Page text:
Autism Society of Acadiana launches fundraising campaign for GPS tracking devices

LAFAYETTE, La. (KLFY) - The Autism Society of Acadiana has launched its  "Project Keep Our Kids Safe'" campaign. It is aimed to prevent people with ASD from wandering away or eloping. 

The organization is raising funds through the campaign to purchase GPS tracking device systems for members of the organization with children on the autistic spectrum.  

The idea came about after the tragic 2016 loss of six-years-old Keaton Jones of Youngsville. 

"The statistics are really scary when it comes to individuals on the spectrum, eloping and running away and being found in bodies of water," said Vice President Stephanie Krielow. 

Parents like Kristin Comier explained how challenging it is to raise a child on the spectrum while keeping up with other children and daily parental responsibilities. "Of course we watch our children. We try to keep an eye on them, but that extra security would just be very reassuring," said Cormier. 

The GPS tracking system provides early warning alerts, live updates, broadcasts a missing child and notifies parents if the child has stopped at unexpected places.

GPS tracking devices using radio, Bluetooth or GPS technology significantly reduce the frequency — and associated risks — of wandering behavior among children with autism spectrum disorder and other developmental disorders, as well as minimizing parental anxiety, according to survey results presented at the 2017 Pediatric Academic Societies meeting.

"Knowing that my phone will give me an alert if my child leaves my house. These GPS tracking devices are amazing. They clip on their clothes. Kids can not take them off," said Krielow, who also has a child with ASD.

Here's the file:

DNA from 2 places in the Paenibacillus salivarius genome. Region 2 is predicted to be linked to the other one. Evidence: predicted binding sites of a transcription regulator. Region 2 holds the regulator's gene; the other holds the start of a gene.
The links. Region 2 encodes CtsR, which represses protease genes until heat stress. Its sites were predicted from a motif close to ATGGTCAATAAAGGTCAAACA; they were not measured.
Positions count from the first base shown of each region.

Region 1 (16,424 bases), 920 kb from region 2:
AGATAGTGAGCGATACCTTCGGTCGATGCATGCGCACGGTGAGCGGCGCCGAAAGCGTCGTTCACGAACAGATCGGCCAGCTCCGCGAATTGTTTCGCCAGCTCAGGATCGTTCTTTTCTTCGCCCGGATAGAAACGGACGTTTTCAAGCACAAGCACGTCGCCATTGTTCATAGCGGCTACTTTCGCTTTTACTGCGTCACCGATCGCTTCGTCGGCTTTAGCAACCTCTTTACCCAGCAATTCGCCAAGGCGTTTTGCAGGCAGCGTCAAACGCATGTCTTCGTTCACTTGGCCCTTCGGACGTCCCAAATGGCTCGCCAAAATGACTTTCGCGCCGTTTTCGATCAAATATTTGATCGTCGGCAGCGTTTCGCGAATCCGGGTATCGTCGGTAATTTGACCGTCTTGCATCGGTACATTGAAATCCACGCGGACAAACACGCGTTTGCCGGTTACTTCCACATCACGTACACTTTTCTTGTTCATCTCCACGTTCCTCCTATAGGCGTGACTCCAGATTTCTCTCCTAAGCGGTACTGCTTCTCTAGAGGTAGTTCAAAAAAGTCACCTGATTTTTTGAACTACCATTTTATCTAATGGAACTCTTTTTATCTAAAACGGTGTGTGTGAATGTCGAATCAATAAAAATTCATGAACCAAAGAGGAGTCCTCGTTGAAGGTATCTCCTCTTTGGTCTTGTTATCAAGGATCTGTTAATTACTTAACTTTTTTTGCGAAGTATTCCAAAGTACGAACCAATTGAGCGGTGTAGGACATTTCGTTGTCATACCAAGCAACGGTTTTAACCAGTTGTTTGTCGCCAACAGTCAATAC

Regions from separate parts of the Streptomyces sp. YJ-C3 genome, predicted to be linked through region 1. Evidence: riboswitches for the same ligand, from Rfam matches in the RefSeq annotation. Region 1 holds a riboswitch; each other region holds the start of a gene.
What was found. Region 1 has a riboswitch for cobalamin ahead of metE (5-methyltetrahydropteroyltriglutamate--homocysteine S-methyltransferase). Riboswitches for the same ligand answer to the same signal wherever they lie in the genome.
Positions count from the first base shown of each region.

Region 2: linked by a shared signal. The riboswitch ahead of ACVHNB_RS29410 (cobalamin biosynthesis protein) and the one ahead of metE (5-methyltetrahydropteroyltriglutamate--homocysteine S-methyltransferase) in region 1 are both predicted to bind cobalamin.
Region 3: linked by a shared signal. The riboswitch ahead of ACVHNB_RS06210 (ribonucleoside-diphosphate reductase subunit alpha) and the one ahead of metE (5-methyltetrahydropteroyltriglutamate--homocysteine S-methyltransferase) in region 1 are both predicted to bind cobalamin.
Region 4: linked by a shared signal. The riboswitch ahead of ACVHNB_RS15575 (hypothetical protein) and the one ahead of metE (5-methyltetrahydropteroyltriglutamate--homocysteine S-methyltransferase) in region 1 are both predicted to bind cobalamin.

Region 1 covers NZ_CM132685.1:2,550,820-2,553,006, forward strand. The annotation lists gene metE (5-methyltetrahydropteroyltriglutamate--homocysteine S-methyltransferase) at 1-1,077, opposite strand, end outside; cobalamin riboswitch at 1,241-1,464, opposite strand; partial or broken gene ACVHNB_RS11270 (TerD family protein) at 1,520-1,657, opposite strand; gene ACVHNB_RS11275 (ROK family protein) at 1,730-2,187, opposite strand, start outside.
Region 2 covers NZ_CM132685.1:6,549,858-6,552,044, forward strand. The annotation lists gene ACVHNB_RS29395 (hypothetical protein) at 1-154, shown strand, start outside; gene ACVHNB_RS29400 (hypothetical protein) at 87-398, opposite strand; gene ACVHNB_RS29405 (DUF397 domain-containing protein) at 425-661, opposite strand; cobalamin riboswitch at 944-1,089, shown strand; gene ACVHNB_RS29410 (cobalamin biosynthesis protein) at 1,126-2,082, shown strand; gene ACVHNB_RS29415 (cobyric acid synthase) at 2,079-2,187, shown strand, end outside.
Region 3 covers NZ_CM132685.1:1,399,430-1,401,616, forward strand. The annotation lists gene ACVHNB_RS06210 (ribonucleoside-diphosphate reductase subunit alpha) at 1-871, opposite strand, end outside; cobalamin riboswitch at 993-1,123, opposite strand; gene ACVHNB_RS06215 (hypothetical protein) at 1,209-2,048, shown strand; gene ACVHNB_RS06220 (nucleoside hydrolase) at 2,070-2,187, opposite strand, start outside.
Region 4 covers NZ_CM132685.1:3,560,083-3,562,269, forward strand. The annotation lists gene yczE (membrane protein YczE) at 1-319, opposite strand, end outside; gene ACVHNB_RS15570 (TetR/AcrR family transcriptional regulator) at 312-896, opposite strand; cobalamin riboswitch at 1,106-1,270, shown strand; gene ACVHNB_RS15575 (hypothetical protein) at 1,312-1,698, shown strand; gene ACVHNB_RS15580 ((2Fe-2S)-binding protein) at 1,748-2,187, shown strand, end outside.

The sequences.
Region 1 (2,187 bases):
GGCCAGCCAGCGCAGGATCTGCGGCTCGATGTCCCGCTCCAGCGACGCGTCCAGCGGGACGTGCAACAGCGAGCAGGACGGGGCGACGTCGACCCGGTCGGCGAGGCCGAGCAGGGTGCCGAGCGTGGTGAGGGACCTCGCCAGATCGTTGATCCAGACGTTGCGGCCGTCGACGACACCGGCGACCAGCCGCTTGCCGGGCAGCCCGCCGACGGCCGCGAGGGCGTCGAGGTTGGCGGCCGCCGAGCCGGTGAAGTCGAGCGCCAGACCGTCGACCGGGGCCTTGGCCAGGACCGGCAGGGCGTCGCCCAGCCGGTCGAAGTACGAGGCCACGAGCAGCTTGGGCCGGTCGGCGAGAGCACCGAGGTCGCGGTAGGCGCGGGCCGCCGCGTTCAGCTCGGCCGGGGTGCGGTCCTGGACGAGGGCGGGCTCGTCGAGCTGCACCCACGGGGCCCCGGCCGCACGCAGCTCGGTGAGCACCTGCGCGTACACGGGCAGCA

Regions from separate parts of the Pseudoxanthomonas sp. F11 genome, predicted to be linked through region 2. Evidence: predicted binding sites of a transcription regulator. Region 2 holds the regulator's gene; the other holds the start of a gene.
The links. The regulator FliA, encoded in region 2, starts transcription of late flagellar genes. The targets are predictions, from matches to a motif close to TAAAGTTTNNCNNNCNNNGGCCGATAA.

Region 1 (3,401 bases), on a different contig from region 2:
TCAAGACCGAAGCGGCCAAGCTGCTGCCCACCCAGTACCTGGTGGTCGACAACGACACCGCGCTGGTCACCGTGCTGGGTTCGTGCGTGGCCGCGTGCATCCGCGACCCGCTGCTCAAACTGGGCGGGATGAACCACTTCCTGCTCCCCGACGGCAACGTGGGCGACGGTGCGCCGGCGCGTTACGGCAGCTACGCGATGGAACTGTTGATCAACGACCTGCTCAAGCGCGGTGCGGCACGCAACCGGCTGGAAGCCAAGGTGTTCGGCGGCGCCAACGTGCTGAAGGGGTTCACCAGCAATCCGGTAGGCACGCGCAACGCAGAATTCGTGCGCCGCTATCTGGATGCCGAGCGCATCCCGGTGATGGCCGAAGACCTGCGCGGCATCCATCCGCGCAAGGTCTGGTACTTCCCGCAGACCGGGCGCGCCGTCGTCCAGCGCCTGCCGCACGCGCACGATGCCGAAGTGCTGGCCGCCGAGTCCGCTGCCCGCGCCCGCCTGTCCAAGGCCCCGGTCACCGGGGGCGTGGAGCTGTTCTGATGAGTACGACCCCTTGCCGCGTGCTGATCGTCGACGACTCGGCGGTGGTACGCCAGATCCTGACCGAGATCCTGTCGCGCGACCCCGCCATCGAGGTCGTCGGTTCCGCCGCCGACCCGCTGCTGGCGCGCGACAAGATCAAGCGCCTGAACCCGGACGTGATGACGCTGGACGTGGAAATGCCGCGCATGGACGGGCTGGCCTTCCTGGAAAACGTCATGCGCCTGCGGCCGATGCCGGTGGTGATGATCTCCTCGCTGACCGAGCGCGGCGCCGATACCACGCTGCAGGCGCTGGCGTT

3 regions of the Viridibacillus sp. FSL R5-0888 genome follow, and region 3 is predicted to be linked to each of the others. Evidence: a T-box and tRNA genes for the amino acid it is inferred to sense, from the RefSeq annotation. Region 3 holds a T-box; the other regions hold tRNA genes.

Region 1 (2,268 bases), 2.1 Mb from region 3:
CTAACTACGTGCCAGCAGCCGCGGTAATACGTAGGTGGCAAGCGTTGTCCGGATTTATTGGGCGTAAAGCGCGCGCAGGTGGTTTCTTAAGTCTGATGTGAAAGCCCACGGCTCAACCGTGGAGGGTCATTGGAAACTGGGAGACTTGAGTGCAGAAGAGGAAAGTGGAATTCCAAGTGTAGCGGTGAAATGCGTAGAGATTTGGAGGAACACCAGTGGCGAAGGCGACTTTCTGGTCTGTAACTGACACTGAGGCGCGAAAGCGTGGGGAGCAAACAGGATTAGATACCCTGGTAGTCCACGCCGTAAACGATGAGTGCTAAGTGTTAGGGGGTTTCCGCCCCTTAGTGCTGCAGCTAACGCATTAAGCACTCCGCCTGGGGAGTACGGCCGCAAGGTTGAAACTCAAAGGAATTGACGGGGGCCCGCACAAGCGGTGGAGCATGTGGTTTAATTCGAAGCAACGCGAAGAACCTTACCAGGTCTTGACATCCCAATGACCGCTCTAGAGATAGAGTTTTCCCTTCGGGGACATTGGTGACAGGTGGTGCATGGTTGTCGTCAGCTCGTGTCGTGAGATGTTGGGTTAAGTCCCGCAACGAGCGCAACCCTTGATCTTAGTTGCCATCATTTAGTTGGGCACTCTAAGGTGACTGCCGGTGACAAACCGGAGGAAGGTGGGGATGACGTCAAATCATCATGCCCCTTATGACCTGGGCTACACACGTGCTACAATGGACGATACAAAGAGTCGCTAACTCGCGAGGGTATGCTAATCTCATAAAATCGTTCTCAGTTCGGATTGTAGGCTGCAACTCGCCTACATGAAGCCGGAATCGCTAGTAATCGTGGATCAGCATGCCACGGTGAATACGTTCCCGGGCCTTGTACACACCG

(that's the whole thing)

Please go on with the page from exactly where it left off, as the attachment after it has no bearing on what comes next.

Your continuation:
A recent study, NAA Mortality & Risk in Autism Spectrum Disorder (ASD) Wandering/Elopement, found that nearly a third of reported ASD missing person cases related to wandering/ elopement from 2011 to 2016 in the United States ended in death or required medical attention. The study was based on over 800 media-reported missing person cases in the U.S. over a six-year period involving individuals with an ASD.

The Autism Society of Acadiana applied for a grant to help fund the campaign that will bring these devices to Acadiana. "Matt Steller is providing us with $9,350 from the Steller Foundation. It'll be our job to raise another $9,350," Krielow added. 

Organizers said a project like this will take a village, but their confident residents will jump-in on the initiative. Members said their main goal is to help another child from going missing. 

"Just one of these devices would save on the search effort that could span for days," said Cormier. 

The deadline to make the matching grant is December 31. Donations can be mailed to Autism Society Acadiana, 3108 W. Pinhook Rd, Ste 101, Lafayette,LA 70508 and designated for Project Keep Our Kids Safe.


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